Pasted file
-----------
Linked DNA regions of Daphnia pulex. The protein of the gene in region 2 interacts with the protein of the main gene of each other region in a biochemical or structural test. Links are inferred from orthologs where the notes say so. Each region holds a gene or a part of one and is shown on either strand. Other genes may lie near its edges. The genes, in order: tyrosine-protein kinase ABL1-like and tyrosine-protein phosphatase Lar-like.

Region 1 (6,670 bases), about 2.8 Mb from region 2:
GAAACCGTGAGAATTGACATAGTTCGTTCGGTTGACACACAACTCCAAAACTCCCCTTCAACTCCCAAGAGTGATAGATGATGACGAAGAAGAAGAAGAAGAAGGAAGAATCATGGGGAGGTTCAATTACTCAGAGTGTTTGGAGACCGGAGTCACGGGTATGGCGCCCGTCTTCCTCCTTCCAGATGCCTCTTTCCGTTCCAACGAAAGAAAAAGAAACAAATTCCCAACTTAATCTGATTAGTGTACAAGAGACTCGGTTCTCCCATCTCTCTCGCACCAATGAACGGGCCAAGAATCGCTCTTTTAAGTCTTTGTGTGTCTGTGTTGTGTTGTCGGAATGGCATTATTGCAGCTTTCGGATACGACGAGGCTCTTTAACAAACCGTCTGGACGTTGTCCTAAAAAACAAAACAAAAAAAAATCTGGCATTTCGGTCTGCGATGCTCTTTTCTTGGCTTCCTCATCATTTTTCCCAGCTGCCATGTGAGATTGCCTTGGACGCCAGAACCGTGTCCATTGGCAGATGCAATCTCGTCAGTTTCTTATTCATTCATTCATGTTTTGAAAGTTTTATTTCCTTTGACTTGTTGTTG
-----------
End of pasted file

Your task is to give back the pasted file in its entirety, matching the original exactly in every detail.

Linked DNA regions of Daphnia pulex. The protein of the gene in region 2 interacts with the protein of the main gene of each other region in a biochemical or structural test. Links are inferred from orthologs where the notes say so. Each region holds a gene or a part of one and is shown on either strand. Other genes may lie near its edges. The genes, in order: tyrosine-protein kinase ABL1-like and tyrosine-protein phosphatase Lar-like.

Region 1 (6,670 bases), about 2.8 Mb from region 2:
GAAACCGTGAGAATTGACATAGTTCGTTCGGTTGACACACAACTCCAAAACTCCCCTTCAACTCCCAAGAGTGATAGATGATGACGAAGAAGAAGAAGAAGAAGGAAGAATCATGGGGAGGTTCAATTACTCAGAGTGTTTGGAGACCGGAGTCACGGGTATGGCGCCCGTCTTCCTCCTTCCAGATGCCTCTTTCCGTTCCAACGAAAGAAAAAGAAACAAATTCCCAACTTAATCTGATTAGTGTACAAGAGACTCGGTTCTCCCATCTCTCTCGCACCAATGAACGGGCCAAGAATCGCTCTTTTAAGTCTTTGTGTGTCTGTGTTGTGTTGTCGGAATGGCATTATTGCAGCTTTCGGATACGACGAGGCTCTTTAACAAACCGTCTGGACGTTGTCCTAAAAAACAAAACAAAAAAAAATCTGGCATTTCGGTCTGCGATGCTCTTTTCTTGGCTTCCTCATCATTTTTCCCAGCTGCCATGTGAGATTGCCTTGGACGCCAGAACCGTGTCCATTGGCAGATGCAATCTCGTCAGTTTCTTATTCATTCATTCATGTTTTGAAAGTTTTATTTCCTTTGACTTGTTGTTG